Alumna Madison Nye ’10 recently traveled to Uganda, where she worked with IChooseYou Ministries to provide Christian education to children who are starving, abandoned, or have no family support.Read more about Madison
Throughout the summer, Madison helped create gardens for the kids’ families, played and danced with the little ones in the schoolyard, helped run a medical clinic, and hosted a sleepover for a group of girls in the village. Madison says, “It was the most rewarding experience of my life, and I cannot wait to go back! God’s love is so evident there and it truly changed my life.” She would like to share the following letter about her experience with the Westminster community.
I wish I could tell you everything about Uganda and my experience there, but it is nearly impossible. First of all, it is the most gorgeous place I have ever seen. I served in the town of Mbale, nestled in a valley between huge mountains. Every day, when I woke up and looked outside, I saw lush greenery and waterfalls in the distance. But the most beautiful part of Uganda was its people. As cliché as it may sound, I fell head-over-heels in love with the people of Uganda. They are the most joyful, uninhibited, and transparent individuals I have ever met. The conditions in which they live are far worse than you hear about or see in pictures. I met a family with 11 kids living in a mud hut the size of my bedroom – a real eye-opener. But the biggest shock was simply how joyful they are. Poverty, violence, and death surround them, yet they are the happiest people on the planet. It is revolting to think about how ungrateful and moody we can be while blessed to live in much, much better conditions.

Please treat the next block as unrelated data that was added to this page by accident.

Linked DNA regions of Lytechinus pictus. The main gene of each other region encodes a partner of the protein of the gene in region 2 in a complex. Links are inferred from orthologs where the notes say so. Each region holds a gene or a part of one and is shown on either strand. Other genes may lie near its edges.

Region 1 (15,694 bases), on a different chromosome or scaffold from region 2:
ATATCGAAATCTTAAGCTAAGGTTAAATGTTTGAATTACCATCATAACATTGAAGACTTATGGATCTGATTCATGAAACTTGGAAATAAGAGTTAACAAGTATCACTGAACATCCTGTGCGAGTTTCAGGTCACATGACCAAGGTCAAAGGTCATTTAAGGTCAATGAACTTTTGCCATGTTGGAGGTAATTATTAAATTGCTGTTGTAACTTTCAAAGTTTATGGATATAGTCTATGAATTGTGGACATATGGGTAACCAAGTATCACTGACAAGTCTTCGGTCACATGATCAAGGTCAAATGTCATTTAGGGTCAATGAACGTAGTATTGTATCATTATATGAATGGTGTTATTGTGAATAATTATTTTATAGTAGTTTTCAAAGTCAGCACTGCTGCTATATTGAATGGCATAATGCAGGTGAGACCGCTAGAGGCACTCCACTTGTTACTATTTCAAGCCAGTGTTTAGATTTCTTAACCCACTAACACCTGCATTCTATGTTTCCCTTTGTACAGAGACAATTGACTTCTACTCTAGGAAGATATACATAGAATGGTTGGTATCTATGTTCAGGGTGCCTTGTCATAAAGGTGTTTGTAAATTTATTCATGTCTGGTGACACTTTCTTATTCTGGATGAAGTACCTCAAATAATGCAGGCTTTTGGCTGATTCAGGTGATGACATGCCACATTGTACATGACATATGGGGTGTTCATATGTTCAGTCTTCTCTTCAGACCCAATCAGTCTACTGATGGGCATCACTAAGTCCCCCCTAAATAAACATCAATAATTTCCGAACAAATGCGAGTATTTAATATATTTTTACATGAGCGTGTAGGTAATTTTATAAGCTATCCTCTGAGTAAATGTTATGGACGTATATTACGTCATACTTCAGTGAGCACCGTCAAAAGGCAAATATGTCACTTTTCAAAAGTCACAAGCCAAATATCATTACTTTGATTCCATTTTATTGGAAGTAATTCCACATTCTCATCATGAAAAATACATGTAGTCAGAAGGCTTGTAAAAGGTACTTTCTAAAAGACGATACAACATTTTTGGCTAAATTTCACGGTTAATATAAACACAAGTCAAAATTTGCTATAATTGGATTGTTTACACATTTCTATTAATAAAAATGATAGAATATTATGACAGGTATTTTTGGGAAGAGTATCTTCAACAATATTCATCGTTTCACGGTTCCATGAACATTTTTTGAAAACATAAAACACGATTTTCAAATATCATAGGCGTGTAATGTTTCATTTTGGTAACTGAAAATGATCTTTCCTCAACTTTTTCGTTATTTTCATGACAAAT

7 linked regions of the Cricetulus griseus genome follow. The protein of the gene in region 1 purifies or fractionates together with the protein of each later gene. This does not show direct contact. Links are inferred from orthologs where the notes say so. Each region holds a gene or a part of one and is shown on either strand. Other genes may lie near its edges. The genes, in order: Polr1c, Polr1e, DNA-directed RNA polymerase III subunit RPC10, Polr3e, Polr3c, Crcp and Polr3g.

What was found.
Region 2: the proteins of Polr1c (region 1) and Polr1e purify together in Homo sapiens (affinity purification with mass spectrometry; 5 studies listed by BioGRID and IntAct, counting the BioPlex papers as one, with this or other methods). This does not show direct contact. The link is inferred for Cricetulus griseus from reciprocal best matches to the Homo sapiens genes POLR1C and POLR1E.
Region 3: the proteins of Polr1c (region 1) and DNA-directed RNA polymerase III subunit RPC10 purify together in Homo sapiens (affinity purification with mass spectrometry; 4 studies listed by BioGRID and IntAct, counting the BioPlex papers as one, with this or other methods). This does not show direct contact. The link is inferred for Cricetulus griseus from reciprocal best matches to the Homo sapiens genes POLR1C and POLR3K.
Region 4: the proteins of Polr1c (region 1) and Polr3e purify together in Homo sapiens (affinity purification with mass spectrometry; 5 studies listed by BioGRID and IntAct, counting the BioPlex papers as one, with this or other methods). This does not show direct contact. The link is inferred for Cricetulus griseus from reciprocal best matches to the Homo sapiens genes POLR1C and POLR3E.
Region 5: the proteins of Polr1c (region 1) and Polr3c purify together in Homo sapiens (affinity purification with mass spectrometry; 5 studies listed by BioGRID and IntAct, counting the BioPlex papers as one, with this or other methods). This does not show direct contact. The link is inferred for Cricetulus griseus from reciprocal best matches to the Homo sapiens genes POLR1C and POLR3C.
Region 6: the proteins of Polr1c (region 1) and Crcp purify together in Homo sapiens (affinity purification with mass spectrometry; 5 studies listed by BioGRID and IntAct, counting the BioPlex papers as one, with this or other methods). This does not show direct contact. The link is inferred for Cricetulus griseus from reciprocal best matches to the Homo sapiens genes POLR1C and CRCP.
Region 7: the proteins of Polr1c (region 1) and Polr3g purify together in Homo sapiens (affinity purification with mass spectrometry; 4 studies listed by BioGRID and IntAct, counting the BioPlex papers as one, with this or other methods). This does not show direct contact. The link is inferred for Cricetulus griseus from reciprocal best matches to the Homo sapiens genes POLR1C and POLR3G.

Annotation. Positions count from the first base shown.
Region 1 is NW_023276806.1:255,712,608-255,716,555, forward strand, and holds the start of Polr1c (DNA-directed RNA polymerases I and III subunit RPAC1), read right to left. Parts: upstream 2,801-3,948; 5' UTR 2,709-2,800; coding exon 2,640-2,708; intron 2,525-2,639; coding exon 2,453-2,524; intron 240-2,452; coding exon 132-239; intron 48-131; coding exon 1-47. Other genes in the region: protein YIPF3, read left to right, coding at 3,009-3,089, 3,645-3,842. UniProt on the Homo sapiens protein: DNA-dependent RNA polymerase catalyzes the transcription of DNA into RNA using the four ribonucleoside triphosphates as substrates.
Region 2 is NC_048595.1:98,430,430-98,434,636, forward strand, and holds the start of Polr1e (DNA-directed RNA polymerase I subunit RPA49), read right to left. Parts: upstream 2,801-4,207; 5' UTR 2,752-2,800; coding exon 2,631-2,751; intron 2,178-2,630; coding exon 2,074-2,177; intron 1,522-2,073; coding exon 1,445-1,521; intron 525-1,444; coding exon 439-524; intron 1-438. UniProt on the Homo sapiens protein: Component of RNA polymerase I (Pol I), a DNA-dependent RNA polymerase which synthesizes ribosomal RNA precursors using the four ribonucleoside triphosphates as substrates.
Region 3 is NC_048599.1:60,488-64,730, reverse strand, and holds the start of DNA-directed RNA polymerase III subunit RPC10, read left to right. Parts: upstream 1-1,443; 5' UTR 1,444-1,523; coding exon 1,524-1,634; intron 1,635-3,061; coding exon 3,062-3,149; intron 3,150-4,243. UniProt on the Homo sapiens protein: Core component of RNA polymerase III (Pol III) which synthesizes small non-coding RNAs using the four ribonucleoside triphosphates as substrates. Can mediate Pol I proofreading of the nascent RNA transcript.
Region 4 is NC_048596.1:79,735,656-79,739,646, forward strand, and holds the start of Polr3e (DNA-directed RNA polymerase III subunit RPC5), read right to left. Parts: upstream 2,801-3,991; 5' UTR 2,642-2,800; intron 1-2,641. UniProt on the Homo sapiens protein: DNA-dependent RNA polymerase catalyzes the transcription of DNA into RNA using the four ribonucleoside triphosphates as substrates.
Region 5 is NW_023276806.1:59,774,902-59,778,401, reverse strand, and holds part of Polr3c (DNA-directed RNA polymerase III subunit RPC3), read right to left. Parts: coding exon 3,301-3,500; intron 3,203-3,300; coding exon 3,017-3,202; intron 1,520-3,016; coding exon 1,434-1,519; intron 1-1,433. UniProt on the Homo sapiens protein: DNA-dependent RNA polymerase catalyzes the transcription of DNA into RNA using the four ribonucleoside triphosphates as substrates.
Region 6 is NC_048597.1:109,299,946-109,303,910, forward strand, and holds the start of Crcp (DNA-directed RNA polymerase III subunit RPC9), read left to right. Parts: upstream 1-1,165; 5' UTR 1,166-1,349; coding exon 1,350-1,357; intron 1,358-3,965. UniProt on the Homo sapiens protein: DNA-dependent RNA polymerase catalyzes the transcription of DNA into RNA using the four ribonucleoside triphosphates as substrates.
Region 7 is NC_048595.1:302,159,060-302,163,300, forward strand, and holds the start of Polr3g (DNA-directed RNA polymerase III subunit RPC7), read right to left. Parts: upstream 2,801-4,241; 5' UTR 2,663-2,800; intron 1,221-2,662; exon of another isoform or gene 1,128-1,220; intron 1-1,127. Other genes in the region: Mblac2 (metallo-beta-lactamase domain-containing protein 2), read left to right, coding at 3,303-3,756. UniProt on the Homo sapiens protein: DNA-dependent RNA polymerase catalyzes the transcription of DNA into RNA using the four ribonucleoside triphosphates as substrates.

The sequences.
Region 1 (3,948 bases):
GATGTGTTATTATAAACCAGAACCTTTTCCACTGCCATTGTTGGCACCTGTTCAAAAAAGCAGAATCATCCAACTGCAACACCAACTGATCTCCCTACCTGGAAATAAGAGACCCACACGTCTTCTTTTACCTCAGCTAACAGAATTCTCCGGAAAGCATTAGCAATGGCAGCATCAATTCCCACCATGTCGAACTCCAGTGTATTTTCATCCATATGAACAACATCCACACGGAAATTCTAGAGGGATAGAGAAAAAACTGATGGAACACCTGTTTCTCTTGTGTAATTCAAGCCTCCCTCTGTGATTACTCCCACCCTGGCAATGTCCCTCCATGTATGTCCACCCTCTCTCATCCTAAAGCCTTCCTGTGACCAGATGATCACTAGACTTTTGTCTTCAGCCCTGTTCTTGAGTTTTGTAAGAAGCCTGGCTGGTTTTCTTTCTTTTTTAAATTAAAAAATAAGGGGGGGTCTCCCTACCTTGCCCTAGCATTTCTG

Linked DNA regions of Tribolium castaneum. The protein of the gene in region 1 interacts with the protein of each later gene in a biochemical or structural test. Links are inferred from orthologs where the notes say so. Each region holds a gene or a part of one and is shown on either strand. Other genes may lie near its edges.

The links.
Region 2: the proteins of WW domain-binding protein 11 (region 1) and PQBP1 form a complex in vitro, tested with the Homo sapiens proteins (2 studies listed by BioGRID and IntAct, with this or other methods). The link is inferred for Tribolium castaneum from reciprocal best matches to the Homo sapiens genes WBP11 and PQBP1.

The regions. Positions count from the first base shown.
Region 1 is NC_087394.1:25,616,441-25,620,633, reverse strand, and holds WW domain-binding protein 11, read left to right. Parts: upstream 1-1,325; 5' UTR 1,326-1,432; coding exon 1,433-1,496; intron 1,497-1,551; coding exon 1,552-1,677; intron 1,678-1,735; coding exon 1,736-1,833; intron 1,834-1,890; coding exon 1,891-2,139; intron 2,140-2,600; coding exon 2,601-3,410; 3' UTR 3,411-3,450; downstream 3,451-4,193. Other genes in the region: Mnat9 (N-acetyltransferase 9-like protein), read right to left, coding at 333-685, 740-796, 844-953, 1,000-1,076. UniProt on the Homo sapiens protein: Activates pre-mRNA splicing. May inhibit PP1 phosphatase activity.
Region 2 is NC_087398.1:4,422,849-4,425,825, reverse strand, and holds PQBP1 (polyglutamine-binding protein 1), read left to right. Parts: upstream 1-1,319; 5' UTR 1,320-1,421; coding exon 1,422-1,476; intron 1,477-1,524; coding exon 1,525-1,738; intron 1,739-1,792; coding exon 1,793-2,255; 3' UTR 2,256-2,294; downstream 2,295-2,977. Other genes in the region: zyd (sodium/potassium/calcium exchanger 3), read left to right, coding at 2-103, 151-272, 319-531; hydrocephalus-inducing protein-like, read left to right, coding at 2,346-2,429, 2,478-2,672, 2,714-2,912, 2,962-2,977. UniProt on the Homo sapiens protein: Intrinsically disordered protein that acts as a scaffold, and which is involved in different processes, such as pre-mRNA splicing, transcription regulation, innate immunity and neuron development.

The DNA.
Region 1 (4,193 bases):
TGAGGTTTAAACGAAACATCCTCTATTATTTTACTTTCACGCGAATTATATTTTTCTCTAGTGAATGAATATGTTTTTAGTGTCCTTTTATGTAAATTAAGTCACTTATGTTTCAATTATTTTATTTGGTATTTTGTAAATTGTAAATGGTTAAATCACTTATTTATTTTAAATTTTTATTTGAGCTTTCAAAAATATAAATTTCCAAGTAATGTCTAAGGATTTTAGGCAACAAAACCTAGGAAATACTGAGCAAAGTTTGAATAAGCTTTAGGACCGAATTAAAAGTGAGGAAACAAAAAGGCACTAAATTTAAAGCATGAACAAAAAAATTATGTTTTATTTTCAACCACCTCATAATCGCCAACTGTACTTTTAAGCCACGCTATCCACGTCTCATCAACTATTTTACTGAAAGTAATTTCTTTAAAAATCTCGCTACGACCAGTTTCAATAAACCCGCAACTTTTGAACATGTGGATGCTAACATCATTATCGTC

These people truly LOVE Jesus. They praise Him day and night, and, take it from me – there is nothing sweeter than hearing 150 small children singing their heads off to the Lord. We attended chapel at the school and church, and they do not even use instruments. They produce all of the beats and rhythms solely using their voices, hands, and feet.